Dangerous, aggressive 2,000-pound rodeo bull still on the loose in Stanly County
Small town, big problem.
NORWOOD, N.C. (WBTV) - Norwood in Stanly County, North Carolina is a small town with a big problem. Officials say a large bull escaped its enclosure and made the run for freedom. This is no ordinary animal. Police tell us it’s primarily used in rodeos and is extremely aggressive and dangerous.
In an update sent to WBTV News on Monday, October 10, Norwood Police say the bull is still on the loose and is “still out roaming around.”
Everybody around here is keeping an eye out for this bull, but no one has any idea where it took off to.
“Just riding through, me and my buddy here.”
Scott Wilson and his riding partner were out enjoying the backroads of Norwood on their motorcycles and were surprised to hear about the wayward steer. He says a collision with the bull in a car would be dangerous enough, but on a motorcycle, it’s a whole other ballgame.
“That would be devastating. Deadly, deadly. Probably be killed,” Wilson exclaimed.
Norwood police say a rodeo bull who was at this livestock market on Wednesday, broke free from its pen and headed for the hills. This is no ordinary animal. Town officials tell me it’s very aggressive, and a danger to anyone who encounters it.
“We’ve heard he’s seven hundred pounds, we’ve heard he’s eighteen hundred pounds, we’ve heard he’s twenty-two hundred pounds,” one resident said.
Though the size of the bull is more like a fish story to locals, it’s what everybody was talking about at Chip’s Lake Stop Friday afternoon.
“Somebody didn’t lock the gate and that big joker got out. The way I understand it he was charging cars on Indian Mound,” said Reba Luther.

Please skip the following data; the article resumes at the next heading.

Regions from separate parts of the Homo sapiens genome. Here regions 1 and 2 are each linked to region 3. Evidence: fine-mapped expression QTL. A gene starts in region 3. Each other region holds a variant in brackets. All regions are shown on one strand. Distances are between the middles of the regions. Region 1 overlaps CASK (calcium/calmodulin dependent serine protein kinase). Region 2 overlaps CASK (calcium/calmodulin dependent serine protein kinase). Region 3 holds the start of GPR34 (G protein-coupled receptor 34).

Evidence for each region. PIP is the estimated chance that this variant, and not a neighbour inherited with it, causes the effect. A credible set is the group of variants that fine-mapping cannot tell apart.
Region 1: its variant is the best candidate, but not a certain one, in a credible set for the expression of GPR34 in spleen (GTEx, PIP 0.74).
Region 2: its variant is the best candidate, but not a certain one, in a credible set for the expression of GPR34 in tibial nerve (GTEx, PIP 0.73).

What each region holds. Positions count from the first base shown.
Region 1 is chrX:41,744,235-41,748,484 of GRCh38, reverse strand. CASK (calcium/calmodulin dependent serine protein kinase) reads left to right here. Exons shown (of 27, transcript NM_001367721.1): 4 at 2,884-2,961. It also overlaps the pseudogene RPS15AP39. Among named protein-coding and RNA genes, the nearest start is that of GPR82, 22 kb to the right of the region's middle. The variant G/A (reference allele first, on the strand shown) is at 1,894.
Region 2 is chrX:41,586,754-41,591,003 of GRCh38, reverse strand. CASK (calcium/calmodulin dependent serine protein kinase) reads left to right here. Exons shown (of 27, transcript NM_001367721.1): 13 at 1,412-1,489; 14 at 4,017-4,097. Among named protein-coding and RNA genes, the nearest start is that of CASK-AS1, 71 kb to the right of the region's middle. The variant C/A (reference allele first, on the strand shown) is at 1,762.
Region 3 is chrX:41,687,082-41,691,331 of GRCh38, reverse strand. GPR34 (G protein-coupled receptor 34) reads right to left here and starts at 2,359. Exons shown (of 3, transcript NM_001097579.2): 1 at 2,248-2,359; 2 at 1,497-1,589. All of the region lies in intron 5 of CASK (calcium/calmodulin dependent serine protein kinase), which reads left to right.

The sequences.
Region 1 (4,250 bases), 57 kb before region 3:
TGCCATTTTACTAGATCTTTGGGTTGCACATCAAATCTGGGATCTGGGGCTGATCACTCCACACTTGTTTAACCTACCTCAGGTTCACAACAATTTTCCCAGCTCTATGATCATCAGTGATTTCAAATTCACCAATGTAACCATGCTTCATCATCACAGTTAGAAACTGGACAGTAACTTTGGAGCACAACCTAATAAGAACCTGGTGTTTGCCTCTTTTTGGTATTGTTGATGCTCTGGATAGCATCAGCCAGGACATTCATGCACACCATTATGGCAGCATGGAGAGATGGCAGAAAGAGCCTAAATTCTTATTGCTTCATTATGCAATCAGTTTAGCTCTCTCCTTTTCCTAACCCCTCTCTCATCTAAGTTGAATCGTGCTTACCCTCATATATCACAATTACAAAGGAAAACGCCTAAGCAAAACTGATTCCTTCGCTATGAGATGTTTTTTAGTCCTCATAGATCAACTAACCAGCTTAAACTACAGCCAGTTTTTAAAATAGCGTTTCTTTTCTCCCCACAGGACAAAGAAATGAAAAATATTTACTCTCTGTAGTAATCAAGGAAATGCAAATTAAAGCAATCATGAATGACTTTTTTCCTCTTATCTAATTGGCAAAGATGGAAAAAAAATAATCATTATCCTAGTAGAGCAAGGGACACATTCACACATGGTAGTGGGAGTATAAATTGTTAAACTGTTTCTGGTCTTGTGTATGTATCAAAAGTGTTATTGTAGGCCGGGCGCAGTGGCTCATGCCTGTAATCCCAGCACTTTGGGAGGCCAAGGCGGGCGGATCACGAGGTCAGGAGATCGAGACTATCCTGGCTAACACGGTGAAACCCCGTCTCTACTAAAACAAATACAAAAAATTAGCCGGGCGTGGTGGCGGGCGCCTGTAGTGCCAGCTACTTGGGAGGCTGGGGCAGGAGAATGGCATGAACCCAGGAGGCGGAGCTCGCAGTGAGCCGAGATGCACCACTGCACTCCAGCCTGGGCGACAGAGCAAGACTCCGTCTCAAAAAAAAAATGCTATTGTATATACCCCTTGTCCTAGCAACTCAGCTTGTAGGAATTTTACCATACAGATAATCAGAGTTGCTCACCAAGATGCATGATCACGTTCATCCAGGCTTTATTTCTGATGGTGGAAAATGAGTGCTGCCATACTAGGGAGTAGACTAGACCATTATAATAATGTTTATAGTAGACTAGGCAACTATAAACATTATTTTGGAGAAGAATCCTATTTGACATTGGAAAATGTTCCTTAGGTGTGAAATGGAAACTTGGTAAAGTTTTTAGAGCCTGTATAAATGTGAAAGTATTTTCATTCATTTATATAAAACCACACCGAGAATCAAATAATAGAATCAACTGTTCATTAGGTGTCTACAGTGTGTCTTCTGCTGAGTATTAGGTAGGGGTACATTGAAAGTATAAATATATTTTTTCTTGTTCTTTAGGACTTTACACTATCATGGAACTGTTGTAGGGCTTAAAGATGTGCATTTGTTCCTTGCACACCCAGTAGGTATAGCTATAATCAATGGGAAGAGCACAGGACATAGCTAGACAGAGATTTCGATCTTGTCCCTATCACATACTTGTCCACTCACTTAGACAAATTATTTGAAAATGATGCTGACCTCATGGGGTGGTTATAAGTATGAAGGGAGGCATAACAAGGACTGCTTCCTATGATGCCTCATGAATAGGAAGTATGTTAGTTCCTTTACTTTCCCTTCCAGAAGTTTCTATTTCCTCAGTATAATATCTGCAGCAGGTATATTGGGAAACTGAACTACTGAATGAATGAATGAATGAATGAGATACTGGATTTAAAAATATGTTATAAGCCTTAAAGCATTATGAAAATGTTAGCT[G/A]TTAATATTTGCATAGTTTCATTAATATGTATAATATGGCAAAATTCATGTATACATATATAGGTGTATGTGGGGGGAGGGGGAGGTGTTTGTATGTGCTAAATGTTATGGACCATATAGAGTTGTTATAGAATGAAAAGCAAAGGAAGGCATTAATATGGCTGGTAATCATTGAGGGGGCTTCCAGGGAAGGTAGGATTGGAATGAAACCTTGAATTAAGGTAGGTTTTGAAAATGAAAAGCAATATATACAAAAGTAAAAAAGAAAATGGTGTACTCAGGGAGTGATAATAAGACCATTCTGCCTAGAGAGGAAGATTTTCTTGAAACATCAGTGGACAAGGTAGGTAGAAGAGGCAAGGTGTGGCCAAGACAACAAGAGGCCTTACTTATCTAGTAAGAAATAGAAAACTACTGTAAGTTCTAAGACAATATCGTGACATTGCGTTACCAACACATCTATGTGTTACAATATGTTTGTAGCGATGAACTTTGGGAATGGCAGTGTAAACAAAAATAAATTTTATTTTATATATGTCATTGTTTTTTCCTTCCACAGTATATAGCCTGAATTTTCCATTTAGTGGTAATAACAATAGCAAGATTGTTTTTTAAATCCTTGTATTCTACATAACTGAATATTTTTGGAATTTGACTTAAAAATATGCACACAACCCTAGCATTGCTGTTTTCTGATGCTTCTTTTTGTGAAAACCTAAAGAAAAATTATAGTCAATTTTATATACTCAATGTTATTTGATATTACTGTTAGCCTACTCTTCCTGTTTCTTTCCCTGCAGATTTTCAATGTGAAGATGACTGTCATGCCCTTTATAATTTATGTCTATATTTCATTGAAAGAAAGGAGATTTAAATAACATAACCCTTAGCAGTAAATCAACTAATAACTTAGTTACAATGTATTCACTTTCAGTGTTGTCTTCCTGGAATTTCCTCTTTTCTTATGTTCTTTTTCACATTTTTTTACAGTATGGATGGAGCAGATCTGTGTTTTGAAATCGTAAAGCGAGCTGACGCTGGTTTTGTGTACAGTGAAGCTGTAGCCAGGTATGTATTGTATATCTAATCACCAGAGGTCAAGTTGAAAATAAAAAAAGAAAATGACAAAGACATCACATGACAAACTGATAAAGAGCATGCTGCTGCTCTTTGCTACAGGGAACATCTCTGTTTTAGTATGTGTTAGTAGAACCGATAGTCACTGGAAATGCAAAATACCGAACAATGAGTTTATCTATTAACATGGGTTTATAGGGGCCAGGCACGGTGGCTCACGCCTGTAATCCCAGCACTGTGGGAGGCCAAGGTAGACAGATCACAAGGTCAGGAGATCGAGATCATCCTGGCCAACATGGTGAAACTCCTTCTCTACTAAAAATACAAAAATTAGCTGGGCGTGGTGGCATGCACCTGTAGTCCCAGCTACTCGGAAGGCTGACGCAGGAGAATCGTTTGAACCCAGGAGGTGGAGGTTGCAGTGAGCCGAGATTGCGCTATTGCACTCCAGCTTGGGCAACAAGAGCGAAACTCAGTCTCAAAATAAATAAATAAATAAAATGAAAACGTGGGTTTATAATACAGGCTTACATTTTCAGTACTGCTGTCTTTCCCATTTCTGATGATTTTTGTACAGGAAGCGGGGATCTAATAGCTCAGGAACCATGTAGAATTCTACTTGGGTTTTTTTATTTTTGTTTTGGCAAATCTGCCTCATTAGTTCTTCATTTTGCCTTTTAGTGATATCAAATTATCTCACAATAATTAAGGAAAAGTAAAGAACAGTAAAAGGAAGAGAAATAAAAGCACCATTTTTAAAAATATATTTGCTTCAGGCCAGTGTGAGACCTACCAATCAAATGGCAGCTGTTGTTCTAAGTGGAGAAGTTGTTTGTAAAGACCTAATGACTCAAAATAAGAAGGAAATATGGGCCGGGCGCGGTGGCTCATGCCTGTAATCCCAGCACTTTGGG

Maria Shelton is the manager at the store and says normally people are commenting on her Halloween decorations, but the rodeo bull took top billing.
“This is probably something a little bit different,” said Shelton.
Police say they’re concentrating their search on other cow farms in the area, hoping the bull will want to head to familiar grounds, but even that’s been unsuccessful. Cowboys from Mooresville were called in to help corral the animal, but they weren’t able to find it.
Amber Hooks says there’s a simple solution.
“This is Norwood, we see everything. I say tranquilize it, it’s no big deal then go on with your day, " said Hooks.
Reggie Furr says he’s not thinking about the danger, more of dinner.
“We have a pasture, we just had one. I hope he comes to mine. We’ll just shoot him and eat him,” said Furr.
While that might be a solution for some, police say don’t even get that close. If you see the bull, call 911 right away.
» First Alert Weather: Seasonal 70s and one shot at rain this week
Copyright 2022 WBTV. All rights reserved.